On Saturday, April 10th, the Asian Culture Club (ACC) hosted their annual Cherry Blossom Festival. This occasion was to both honor aspects of Asian culture (especially Japanese traditions and cuisine) and introduce the new ACC leadership team.
Fumika making Japanese green tea
The origami station
I was ten minutes late, but there were already long lines of students queuing for bubble tea, sushi and matcha green tea in front of the stage at the Roost. Around me, people gathered around origami stations or the photo booths to try out different national costumes.
I used to think that only Chinese people celebrated the Lunar New year. However, after I came to Denison, my friends from Asian countries like South Korea, Japan, Vietnam also celebrate this festival. So let’s call it Lunar New Year! Did you know that the Lunar New Year is popularly known as the Spring Festival for Chinese people? This is due to the fact that it starts at the beginning of spring. It’s origin is too old to be traced. There are several theories about the origins of this celebration.
Slayter 4th floor, Shepardson College Room
What is the Ghost Festival?
The Ghost Festival is celebrated in many Asian countries in honor of their deceased ancestors.
In China, the Ghost Festival is known as the Zhongyuan (中原) Festival. On this day, the deceased are believed to visit the living. People will prepare ritualistic food offerings, burn incense, and burn joss paper (which is clothes), gold and other goods made out of paper. Meals would be served with empty seats for each of the deceased in the family treating the deceased as if they are still living.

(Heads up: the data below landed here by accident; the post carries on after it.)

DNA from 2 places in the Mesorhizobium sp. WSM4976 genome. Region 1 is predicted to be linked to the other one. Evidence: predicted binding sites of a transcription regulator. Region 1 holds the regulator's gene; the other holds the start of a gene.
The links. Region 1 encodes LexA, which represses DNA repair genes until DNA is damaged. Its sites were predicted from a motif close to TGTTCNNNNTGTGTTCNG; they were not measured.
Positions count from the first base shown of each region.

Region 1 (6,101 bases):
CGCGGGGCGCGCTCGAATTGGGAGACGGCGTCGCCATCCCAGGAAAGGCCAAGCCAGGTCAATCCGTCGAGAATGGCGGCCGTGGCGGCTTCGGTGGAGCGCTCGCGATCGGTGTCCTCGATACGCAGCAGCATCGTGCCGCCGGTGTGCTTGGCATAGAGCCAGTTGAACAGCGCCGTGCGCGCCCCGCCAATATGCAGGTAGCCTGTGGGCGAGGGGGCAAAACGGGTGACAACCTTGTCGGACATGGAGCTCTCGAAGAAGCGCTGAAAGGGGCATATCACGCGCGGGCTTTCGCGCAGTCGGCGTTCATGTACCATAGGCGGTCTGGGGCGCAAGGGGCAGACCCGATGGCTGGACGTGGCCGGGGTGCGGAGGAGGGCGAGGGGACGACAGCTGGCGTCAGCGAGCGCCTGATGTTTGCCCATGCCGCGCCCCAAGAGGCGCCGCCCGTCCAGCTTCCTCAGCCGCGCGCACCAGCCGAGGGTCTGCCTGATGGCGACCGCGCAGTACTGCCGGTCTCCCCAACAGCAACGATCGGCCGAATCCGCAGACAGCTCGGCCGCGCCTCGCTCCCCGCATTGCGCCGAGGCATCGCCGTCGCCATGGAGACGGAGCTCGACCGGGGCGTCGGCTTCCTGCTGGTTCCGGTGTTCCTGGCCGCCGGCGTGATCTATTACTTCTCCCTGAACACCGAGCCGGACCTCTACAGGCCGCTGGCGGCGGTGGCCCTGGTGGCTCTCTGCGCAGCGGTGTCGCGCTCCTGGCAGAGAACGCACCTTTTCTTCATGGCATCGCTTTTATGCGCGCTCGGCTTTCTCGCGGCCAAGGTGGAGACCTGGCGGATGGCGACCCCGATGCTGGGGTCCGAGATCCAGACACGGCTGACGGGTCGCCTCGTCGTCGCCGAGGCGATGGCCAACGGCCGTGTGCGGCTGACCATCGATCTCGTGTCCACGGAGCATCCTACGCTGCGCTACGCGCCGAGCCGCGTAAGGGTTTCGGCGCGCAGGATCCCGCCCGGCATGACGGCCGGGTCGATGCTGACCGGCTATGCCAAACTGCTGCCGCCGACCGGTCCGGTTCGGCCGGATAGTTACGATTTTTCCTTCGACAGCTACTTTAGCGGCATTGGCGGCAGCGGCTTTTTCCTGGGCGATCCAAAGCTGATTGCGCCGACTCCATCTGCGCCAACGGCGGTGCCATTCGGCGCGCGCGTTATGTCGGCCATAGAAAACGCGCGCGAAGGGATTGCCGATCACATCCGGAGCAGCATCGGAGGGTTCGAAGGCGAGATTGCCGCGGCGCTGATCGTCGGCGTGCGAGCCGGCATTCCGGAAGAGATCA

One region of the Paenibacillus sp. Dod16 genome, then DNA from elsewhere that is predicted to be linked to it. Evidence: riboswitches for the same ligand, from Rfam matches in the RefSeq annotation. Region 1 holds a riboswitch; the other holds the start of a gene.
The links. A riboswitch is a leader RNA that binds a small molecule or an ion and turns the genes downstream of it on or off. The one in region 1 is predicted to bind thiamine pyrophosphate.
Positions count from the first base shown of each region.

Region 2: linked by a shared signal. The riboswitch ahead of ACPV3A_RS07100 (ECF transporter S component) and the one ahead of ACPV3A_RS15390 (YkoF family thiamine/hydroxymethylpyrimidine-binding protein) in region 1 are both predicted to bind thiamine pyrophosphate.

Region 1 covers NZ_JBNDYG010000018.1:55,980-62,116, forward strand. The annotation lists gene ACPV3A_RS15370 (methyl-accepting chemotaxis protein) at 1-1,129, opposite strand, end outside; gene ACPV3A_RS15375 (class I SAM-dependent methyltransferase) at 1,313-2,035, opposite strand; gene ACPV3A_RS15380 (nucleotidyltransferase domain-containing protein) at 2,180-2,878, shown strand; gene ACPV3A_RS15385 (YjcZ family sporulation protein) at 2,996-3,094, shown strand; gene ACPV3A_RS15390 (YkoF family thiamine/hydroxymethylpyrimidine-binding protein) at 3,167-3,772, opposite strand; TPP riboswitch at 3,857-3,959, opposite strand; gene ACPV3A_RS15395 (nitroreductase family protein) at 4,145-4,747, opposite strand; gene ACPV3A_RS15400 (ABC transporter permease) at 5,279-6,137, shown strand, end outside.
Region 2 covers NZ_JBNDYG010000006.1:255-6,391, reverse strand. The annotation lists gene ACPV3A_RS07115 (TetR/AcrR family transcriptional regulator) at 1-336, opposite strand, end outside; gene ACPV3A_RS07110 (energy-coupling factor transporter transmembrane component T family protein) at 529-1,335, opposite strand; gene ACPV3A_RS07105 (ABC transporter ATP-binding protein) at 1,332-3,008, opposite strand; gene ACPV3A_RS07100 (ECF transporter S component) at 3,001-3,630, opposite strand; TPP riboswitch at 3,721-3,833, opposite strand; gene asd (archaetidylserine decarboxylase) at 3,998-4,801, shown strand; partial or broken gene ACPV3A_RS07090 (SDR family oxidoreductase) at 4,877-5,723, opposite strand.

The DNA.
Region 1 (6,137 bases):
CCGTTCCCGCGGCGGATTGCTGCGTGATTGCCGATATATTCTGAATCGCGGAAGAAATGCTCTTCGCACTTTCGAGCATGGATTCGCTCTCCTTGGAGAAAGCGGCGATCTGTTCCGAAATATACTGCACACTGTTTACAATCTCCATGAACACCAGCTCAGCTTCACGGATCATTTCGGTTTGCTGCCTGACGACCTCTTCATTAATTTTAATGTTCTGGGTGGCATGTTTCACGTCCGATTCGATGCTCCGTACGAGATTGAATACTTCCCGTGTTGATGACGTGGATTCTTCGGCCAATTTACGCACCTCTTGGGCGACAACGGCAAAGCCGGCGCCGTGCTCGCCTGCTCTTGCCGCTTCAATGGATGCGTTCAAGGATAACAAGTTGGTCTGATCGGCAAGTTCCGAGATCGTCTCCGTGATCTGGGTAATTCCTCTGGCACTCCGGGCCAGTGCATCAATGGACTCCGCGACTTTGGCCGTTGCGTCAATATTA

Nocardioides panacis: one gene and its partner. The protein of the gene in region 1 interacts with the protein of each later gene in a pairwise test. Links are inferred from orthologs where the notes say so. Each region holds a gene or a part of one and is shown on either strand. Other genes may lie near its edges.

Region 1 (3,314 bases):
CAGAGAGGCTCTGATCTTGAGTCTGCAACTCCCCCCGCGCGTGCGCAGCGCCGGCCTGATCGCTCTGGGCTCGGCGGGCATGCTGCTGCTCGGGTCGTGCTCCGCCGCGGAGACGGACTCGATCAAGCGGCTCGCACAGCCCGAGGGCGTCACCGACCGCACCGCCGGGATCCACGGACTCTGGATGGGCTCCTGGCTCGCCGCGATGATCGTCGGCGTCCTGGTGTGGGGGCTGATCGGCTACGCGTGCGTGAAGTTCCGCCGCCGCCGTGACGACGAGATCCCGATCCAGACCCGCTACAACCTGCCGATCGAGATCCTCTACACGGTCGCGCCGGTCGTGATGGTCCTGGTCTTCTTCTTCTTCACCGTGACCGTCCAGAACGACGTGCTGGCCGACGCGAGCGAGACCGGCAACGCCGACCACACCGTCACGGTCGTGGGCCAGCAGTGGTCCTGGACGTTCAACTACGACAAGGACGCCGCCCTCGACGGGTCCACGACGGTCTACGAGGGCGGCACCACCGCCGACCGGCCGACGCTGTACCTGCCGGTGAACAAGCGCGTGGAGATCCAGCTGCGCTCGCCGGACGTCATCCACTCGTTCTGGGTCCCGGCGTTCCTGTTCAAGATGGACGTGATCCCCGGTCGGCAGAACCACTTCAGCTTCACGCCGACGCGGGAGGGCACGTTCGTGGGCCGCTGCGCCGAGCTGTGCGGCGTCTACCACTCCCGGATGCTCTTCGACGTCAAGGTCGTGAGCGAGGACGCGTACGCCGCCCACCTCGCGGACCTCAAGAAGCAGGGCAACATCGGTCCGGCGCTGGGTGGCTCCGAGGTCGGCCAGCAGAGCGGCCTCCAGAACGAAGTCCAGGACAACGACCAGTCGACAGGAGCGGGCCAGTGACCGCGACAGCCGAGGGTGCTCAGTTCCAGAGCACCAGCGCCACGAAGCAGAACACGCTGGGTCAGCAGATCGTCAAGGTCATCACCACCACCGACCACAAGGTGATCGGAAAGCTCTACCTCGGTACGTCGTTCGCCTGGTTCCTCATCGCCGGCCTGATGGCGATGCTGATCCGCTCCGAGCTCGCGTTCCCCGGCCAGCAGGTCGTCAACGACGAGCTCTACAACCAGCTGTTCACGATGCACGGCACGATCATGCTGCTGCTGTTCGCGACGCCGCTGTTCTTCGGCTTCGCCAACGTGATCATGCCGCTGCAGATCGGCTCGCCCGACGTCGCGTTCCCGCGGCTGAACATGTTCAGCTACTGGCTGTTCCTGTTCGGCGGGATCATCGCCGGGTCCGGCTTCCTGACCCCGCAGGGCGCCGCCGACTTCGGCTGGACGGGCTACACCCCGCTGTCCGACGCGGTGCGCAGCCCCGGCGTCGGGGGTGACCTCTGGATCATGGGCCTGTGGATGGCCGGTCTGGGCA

Saturday, September 21st may have just been like any other day to you, but for a lot of the Asian students on campus it was a day that they would have normally spent at home with their families.
In some East Asian countries, especially in China and Korea, every 15th day of the 8th month in the lunar calendar is the Moon Festival. On this night the moon is supposed to be the fullest of the year. There is a tradition called “moon gazing” which is when family members go home to make traditional foods, such as dumplings, and gaze at the beautiful full moon together.
This Saturday September 21st, 2013 the Asian Culture Club will be hosting the annual Moon Festival (also known as the Mid-Autumn Festival) on the 3rd floor of Slayter. The Moon Festival traditionally celebrates the harvest during the autumn full moon in many Asian countries.
This is event is open to any and all members of the Denison and Granville community. There will be moon cakes, bubble tea, lantern painting and performers.
Check out the pictures from last years moon festival taken by Hung Tran.